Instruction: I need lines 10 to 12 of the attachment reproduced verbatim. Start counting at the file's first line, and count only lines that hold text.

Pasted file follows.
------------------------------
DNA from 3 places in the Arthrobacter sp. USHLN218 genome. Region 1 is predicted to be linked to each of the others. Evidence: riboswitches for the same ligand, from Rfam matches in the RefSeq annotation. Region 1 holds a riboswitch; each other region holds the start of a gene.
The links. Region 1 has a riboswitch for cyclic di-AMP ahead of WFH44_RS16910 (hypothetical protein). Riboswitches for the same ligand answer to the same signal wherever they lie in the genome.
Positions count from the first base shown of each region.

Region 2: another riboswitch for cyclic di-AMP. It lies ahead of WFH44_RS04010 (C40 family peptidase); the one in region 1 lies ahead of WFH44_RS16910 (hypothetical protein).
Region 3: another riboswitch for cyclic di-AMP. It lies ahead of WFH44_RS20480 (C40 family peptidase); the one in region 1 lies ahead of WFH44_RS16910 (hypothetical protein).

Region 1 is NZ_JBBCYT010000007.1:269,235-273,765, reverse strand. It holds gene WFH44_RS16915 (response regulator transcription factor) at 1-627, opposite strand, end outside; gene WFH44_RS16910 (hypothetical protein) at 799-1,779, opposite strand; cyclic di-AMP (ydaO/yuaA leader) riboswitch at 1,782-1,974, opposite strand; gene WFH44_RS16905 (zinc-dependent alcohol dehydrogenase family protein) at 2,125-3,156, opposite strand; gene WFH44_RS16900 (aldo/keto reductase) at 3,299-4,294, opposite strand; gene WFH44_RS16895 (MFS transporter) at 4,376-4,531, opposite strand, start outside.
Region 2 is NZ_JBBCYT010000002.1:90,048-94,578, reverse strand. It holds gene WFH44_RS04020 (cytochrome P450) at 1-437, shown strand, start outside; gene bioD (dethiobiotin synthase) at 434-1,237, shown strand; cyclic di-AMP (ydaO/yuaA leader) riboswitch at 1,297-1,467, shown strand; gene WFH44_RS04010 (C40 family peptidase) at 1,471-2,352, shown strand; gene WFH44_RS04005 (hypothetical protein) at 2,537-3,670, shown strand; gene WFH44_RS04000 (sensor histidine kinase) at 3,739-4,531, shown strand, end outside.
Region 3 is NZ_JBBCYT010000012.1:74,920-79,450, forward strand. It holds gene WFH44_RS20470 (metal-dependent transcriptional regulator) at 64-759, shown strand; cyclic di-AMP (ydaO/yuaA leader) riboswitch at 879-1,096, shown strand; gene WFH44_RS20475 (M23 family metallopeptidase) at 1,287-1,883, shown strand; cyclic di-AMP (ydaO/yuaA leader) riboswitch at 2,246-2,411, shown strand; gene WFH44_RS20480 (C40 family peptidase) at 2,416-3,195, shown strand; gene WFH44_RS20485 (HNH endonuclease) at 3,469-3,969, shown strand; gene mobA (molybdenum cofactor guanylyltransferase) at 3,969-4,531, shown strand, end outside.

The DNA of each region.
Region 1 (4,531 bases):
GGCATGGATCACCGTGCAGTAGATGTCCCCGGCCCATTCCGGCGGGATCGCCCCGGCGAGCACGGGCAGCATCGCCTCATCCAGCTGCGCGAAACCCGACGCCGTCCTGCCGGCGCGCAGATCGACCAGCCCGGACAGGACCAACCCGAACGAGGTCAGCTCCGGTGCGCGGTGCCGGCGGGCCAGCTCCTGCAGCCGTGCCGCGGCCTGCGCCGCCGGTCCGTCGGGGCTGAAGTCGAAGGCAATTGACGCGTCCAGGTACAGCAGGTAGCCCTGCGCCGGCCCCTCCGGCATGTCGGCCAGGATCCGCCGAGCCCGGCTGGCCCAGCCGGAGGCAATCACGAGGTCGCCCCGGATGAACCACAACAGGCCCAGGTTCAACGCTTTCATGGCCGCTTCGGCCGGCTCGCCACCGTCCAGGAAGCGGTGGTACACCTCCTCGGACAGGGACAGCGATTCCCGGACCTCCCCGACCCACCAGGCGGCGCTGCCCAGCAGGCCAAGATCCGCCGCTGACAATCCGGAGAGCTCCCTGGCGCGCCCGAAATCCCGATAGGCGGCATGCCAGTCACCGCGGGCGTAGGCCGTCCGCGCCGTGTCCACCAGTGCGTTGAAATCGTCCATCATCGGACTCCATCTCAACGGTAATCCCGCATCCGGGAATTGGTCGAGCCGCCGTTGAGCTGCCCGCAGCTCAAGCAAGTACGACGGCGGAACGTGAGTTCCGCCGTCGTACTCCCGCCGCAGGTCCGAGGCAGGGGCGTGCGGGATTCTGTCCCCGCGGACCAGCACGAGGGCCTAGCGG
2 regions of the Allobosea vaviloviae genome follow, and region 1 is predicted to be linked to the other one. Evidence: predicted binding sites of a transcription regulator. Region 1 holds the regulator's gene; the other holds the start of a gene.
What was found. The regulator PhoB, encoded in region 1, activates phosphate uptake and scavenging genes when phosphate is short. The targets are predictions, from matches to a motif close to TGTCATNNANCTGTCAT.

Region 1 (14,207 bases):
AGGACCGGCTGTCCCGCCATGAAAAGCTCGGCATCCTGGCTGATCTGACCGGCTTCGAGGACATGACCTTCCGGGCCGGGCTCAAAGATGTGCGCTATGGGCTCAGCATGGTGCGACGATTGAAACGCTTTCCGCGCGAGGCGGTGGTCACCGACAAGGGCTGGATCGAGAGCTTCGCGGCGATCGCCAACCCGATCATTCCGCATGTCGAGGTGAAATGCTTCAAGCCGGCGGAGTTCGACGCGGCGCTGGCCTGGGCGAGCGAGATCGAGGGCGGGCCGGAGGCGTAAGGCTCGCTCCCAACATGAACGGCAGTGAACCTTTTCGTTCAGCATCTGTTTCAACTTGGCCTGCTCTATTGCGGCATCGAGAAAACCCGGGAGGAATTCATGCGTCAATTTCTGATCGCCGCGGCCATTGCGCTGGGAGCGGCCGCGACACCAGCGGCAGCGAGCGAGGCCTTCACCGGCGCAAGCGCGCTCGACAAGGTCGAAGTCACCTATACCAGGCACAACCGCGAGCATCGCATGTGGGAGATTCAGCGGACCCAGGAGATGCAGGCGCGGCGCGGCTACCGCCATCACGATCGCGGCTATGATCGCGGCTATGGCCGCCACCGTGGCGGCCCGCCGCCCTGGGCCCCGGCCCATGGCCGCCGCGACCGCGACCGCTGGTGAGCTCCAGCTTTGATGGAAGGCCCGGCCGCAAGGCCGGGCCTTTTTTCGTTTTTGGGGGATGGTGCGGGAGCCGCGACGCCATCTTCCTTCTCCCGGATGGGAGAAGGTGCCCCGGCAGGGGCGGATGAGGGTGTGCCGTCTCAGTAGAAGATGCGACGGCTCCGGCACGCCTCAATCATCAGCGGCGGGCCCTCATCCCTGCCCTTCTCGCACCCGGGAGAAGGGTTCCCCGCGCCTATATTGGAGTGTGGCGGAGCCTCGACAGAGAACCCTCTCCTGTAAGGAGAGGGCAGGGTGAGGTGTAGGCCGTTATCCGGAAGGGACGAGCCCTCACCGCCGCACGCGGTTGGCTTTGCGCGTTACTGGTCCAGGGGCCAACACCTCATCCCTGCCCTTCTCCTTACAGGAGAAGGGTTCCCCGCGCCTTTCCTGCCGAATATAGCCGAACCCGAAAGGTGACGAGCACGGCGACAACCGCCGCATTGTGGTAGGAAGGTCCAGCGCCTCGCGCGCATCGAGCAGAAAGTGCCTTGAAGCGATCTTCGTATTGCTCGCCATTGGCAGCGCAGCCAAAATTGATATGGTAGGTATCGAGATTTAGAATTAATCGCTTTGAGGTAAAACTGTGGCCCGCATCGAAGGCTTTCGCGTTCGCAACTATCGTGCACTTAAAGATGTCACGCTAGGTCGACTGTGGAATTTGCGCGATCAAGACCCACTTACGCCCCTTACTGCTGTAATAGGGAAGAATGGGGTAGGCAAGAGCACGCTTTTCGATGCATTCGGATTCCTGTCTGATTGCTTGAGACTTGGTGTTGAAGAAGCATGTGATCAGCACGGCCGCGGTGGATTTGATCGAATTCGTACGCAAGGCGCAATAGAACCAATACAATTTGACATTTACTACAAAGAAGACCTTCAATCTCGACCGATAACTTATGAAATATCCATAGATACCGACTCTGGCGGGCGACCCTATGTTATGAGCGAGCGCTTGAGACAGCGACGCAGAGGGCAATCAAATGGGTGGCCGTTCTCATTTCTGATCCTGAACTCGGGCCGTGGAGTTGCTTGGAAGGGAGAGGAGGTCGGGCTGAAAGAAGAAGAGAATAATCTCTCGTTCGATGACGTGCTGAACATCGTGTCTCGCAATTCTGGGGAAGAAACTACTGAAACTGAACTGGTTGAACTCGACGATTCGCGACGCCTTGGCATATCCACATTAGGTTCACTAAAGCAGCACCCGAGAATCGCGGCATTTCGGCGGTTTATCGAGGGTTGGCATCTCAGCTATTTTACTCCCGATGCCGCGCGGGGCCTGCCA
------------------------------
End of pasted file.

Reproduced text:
Region 1 (4,531 bases):
GGCATGGATCACCGTGCAGTAGATGTCCCCGGCCCATTCCGGCGGGATCGCCCCGGCGAGCACGGGCAGCATCGCCTCATCCAGCTGCGCGAAACCCGACGCCGTCCTGCCGGCGCGCAGATCGACCAGCCCGGACAGGACCAACCCGAACGAGGTCAGCTCCGGTGCGCGGTGCCGGCGGGCCAGCTCCTGCAGCCGTGCCGCGGCCTGCGCCGCCGGTCCGTCGGGGCTGAAGTCGAAGGCAATTGACGCGTCCAGGTACAGCAGGTAGCCCTGCGCCGGCCCCTCCGGCATGTCGGCCAGGATCCGCCGAGCCCGGCTGGCCCAGCCGGAGGCAATCACGAGGTCGCCCCGGATGAACCACAACAGGCCCAGGTTCAACGCTTTCATGGCCGCTTCGGCCGGCTCGCCACCGTCCAGGAAGCGGTGGTACACCTCCTCGGACAGGGACAGCGATTCCCGGACCTCCCCGACCCACCAGGCGGCGCTGCCCAGCAGGCCAAGATCCGCCGCTGACAATCCGGAGAGCTCCCTGGCGCGCCCGAAATCCCGATAGGCGGCATGCCAGTCACCGCGGGCGTAGGCCGTCCGCGCCGTGTCCACCAGTGCGTTGAAATCGTCCATCATCGGACTCCATCTCAACGGTAATCCCGCATCCGGGAATTGGTCGAGCCGCCGTTGAGCTGCCCGCAGCTCAAGCAAGTACGACGGCGGAACGTGAGTTCCGCCGTCGTACTCCCGCCGCAGGTCCGAGGCAGGGGCGTGCGGGATTCTGTCCCCGCGGACCAGCACGAGGGCCTAGCGG
2 regions of the Allobosea vaviloviae genome follow, and region 1 is predicted to be linked to the other one. Evidence: predicted binding sites of a transcription regulator. Region 1 holds the regulator's gene; the other holds the start of a gene.